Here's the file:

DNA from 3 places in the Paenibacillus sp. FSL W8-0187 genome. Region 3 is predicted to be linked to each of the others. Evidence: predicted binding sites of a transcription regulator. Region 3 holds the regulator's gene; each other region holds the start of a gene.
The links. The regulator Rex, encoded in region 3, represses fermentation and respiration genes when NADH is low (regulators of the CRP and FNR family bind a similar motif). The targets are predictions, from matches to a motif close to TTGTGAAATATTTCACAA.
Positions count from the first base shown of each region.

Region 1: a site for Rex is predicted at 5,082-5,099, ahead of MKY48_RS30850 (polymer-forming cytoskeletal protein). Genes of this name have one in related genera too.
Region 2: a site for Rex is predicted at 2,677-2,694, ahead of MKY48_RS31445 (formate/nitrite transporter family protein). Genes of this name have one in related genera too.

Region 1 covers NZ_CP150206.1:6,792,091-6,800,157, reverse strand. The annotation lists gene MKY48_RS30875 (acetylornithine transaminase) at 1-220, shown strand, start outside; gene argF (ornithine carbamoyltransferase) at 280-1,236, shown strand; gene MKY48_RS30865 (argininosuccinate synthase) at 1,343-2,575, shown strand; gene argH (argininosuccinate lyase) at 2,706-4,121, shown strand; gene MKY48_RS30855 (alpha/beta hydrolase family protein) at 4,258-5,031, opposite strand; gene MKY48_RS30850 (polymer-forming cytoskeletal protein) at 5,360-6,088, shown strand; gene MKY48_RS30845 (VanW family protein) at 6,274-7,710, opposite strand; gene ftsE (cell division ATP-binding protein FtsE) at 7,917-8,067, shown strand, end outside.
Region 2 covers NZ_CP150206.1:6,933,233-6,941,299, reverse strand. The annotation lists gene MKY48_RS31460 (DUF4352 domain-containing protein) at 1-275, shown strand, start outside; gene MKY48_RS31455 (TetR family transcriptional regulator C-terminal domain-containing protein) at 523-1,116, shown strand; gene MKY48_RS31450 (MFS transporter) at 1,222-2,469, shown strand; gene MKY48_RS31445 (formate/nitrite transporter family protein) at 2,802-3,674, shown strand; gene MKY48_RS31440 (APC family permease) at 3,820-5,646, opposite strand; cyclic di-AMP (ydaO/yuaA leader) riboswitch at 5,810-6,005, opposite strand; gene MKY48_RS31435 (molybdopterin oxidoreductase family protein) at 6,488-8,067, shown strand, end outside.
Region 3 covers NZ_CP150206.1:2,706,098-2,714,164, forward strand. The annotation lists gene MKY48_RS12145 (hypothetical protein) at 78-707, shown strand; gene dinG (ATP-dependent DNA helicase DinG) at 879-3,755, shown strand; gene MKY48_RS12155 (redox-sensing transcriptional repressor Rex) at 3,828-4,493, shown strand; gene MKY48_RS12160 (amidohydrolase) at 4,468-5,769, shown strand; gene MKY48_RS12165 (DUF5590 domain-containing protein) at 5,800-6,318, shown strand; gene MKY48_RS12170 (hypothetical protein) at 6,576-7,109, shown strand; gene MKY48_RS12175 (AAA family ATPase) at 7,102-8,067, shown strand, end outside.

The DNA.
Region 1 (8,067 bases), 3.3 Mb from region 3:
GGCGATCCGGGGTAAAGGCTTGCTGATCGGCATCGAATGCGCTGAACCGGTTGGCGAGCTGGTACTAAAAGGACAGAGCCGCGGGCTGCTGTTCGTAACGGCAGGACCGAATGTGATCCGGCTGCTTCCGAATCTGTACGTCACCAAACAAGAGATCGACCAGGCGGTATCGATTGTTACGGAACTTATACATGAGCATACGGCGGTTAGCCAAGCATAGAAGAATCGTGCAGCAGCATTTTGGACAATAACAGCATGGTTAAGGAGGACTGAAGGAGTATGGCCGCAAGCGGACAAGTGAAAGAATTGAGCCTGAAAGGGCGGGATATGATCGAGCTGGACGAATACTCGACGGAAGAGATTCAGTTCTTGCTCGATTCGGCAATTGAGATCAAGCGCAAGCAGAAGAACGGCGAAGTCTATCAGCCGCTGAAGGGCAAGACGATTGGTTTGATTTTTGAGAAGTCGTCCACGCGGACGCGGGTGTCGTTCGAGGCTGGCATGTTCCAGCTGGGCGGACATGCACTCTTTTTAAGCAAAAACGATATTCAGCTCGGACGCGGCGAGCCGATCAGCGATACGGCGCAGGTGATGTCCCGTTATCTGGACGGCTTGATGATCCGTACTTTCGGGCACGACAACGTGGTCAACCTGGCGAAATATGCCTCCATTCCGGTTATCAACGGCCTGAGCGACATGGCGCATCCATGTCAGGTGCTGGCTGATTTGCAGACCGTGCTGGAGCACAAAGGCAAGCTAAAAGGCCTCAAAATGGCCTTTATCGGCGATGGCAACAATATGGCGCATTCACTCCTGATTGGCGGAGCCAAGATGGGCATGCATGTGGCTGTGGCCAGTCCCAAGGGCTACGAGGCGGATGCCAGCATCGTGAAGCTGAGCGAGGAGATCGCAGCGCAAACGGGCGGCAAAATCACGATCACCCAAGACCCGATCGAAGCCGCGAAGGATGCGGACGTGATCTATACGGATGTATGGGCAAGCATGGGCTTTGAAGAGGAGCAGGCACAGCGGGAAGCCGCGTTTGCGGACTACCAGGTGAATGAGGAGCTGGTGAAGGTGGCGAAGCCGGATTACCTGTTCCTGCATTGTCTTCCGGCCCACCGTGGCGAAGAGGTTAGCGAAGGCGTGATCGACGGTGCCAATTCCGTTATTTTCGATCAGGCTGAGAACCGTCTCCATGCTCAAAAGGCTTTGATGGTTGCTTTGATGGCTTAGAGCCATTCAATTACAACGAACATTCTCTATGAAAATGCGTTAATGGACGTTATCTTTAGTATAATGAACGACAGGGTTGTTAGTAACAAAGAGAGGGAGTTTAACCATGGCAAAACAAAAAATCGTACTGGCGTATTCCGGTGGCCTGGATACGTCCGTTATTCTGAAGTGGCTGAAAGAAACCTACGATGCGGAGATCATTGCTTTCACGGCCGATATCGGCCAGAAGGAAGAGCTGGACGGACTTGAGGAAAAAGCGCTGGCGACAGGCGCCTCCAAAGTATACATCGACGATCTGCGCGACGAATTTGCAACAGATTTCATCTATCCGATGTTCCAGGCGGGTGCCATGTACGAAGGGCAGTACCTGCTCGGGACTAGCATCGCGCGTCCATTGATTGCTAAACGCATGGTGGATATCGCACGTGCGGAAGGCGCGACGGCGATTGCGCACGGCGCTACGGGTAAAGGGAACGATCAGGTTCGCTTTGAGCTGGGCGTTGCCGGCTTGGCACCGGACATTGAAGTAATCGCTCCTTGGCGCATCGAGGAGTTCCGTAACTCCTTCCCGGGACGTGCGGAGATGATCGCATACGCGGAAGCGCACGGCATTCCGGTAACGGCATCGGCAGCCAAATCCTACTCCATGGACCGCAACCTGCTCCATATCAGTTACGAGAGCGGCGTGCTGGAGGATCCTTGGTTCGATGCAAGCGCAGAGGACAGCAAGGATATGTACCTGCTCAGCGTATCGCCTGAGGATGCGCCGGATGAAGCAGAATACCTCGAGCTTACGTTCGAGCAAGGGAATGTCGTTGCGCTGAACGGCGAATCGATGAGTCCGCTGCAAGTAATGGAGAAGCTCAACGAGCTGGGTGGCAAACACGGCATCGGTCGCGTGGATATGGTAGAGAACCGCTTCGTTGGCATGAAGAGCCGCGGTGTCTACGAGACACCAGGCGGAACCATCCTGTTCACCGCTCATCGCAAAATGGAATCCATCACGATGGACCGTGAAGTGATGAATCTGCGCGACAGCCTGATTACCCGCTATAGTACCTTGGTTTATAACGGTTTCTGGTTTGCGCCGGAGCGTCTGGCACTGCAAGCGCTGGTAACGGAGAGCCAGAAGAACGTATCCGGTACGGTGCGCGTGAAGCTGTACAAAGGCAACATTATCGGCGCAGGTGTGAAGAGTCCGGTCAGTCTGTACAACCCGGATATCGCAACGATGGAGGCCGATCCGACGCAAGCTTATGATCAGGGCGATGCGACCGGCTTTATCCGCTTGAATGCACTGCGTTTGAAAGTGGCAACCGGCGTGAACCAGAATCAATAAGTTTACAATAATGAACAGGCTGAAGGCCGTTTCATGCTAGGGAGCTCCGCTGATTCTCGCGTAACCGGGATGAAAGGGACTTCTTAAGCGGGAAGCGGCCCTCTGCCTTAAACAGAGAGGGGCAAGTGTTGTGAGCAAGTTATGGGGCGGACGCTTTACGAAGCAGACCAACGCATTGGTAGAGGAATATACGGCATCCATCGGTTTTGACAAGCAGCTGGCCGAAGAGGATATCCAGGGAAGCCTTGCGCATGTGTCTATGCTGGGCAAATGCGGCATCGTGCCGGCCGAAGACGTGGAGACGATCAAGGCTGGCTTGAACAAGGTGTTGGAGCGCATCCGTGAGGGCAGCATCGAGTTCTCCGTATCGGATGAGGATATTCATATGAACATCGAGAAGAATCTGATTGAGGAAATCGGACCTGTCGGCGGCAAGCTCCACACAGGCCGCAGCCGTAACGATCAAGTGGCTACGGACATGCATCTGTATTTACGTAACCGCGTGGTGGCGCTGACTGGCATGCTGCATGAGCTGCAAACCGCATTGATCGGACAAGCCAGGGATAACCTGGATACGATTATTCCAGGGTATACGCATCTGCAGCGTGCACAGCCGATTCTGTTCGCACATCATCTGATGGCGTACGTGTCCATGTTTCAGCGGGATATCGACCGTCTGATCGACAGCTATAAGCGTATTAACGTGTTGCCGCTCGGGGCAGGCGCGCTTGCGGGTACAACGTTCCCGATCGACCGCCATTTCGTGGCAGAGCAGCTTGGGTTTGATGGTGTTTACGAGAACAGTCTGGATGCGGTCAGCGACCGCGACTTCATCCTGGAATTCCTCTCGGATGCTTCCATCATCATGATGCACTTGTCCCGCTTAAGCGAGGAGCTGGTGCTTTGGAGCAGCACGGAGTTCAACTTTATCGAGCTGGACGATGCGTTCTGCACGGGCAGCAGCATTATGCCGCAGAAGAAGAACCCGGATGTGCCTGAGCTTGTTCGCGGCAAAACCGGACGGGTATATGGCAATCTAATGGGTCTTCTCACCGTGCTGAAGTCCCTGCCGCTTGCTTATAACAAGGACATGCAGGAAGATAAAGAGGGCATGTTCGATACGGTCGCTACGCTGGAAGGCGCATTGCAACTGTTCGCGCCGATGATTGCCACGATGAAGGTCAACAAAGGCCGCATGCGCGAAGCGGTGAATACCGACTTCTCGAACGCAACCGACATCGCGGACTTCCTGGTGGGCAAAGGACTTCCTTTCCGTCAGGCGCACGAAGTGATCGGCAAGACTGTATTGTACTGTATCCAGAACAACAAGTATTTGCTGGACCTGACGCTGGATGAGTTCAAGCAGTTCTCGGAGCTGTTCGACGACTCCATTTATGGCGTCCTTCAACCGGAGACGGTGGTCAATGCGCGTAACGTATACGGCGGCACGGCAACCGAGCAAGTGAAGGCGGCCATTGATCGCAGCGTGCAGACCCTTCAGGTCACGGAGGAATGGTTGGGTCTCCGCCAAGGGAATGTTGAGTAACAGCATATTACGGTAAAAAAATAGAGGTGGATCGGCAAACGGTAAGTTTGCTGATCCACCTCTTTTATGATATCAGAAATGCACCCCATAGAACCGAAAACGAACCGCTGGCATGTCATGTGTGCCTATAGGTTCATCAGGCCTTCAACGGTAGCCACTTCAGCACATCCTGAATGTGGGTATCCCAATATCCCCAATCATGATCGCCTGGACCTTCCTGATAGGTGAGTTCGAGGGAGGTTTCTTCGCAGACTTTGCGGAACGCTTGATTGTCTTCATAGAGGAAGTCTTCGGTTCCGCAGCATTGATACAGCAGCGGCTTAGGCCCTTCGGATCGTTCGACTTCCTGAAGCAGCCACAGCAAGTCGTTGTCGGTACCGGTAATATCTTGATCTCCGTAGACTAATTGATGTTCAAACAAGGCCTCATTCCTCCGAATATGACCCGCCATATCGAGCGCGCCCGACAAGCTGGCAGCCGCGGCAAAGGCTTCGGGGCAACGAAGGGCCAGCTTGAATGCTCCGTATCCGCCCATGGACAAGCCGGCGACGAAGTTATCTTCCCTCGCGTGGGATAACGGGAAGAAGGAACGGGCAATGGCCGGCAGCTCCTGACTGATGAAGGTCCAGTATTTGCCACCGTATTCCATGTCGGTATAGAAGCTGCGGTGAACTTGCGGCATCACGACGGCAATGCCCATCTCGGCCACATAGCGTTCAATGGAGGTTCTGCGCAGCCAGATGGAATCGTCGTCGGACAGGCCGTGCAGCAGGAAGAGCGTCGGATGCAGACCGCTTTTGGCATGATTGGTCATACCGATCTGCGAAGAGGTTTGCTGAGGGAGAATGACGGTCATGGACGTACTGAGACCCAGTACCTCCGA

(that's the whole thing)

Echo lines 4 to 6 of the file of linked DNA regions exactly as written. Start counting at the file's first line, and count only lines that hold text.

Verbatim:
Region 1: a site for Rex is predicted at 5,082-5,099, ahead of MKY48_RS30850 (polymer-forming cytoskeletal protein). Genes of this name have one in related genera too.
Region 2: a site for Rex is predicted at 2,677-2,694, ahead of MKY48_RS31445 (formate/nitrite transporter family protein). Genes of this name have one in related genera too.

Region 1 covers NZ_CP150206.1:6,792,091-6,800,157, reverse strand. The annotation lists gene MKY48_RS30875 (acetylornithine transaminase) at 1-220, shown strand, start outside; gene argF (ornithine carbamoyltransferase) at 280-1,236, shown strand; gene MKY48_RS30865 (argininosuccinate synthase) at 1,343-2,575, shown strand; gene argH (argininosuccinate lyase) at 2,706-4,121, shown strand; gene MKY48_RS30855 (alpha/beta hydrolase family protein) at 4,258-5,031, opposite strand; gene MKY48_RS30850 (polymer-forming cytoskeletal protein) at 5,360-6,088, shown strand; gene MKY48_RS30845 (VanW family protein) at 6,274-7,710, opposite strand; gene ftsE (cell division ATP-binding protein FtsE) at 7,917-8,067, shown strand, end outside.